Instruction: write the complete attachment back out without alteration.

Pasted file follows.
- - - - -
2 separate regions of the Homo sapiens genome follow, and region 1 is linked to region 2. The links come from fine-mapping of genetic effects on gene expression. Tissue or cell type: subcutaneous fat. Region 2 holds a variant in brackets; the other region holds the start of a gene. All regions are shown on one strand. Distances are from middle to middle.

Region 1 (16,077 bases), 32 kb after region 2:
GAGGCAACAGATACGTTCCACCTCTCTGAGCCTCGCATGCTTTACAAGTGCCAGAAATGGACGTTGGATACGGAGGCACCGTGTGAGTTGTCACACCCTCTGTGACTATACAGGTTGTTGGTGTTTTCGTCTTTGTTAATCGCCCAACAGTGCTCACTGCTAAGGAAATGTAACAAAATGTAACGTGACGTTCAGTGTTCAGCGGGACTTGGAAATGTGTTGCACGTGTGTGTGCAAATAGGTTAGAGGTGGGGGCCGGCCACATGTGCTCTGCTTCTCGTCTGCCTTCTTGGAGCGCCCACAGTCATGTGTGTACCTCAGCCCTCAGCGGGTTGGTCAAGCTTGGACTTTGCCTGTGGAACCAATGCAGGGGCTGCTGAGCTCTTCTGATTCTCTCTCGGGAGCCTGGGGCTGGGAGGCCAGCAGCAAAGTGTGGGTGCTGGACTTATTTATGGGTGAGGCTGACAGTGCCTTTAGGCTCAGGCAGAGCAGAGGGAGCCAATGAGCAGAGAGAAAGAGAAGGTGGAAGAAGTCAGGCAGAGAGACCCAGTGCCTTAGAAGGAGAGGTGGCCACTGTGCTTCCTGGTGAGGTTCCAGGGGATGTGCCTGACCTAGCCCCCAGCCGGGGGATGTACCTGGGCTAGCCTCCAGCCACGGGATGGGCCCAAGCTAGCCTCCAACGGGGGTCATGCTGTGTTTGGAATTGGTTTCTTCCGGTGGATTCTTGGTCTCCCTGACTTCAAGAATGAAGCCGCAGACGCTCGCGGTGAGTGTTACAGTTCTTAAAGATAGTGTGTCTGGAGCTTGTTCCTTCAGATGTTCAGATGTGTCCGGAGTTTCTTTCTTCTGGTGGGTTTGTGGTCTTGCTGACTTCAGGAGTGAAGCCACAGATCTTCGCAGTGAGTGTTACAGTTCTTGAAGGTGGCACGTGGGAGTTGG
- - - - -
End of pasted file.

2 separate regions of the Homo sapiens genome follow, and region 1 is linked to region 2. The links come from fine-mapping of genetic effects on gene expression. Tissue or cell type: subcutaneous fat. Region 2 holds a variant in brackets; the other region holds the start of a gene. All regions are shown on one strand. Distances are from middle to middle.

Region 1 (16,077 bases), 32 kb after region 2:
GAGGCAACAGATACGTTCCACCTCTCTGAGCCTCGCATGCTTTACAAGTGCCAGAAATGGACGTTGGATACGGAGGCACCGTGTGAGTTGTCACACCCTCTGTGACTATACAGGTTGTTGGTGTTTTCGTCTTTGTTAATCGCCCAACAGTGCTCACTGCTAAGGAAATGTAACAAAATGTAACGTGACGTTCAGTGTTCAGCGGGACTTGGAAATGTGTTGCACGTGTGTGTGCAAATAGGTTAGAGGTGGGGGCCGGCCACATGTGCTCTGCTTCTCGTCTGCCTTCTTGGAGCGCCCACAGTCATGTGTGTACCTCAGCCCTCAGCGGGTTGGTCAAGCTTGGACTTTGCCTGTGGAACCAATGCAGGGGCTGCTGAGCTCTTCTGATTCTCTCTCGGGAGCCTGGGGCTGGGAGGCCAGCAGCAAAGTGTGGGTGCTGGACTTATTTATGGGTGAGGCTGACAGTGCCTTTAGGCTCAGGCAGAGCAGAGGGAGCCAATGAGCAGAGAGAAAGAGAAGGTGGAAGAAGTCAGGCAGAGAGACCCAGTGCCTTAGAAGGAGAGGTGGCCACTGTGCTTCCTGGTGAGGTTCCAGGGGATGTGCCTGACCTAGCCCCCAGCCGGGGGATGTACCTGGGCTAGCCTCCAGCCACGGGATGGGCCCAAGCTAGCCTCCAACGGGGGTCATGCTGTGTTTGGAATTGGTTTCTTCCGGTGGATTCTTGGTCTCCCTGACTTCAAGAATGAAGCCGCAGACGCTCGCGGTGAGTGTTACAGTTCTTAAAGATAGTGTGTCTGGAGCTTGTTCCTTCAGATGTTCAGATGTGTCCGGAGTTTCTTTCTTCTGGTGGGTTTGTGGTCTTGCTGACTTCAGGAGTGAAGCCACAGATCTTCGCAGTGAGTGTTACAGTTCTTGAAGGTGGCACGTGGGAGTTGG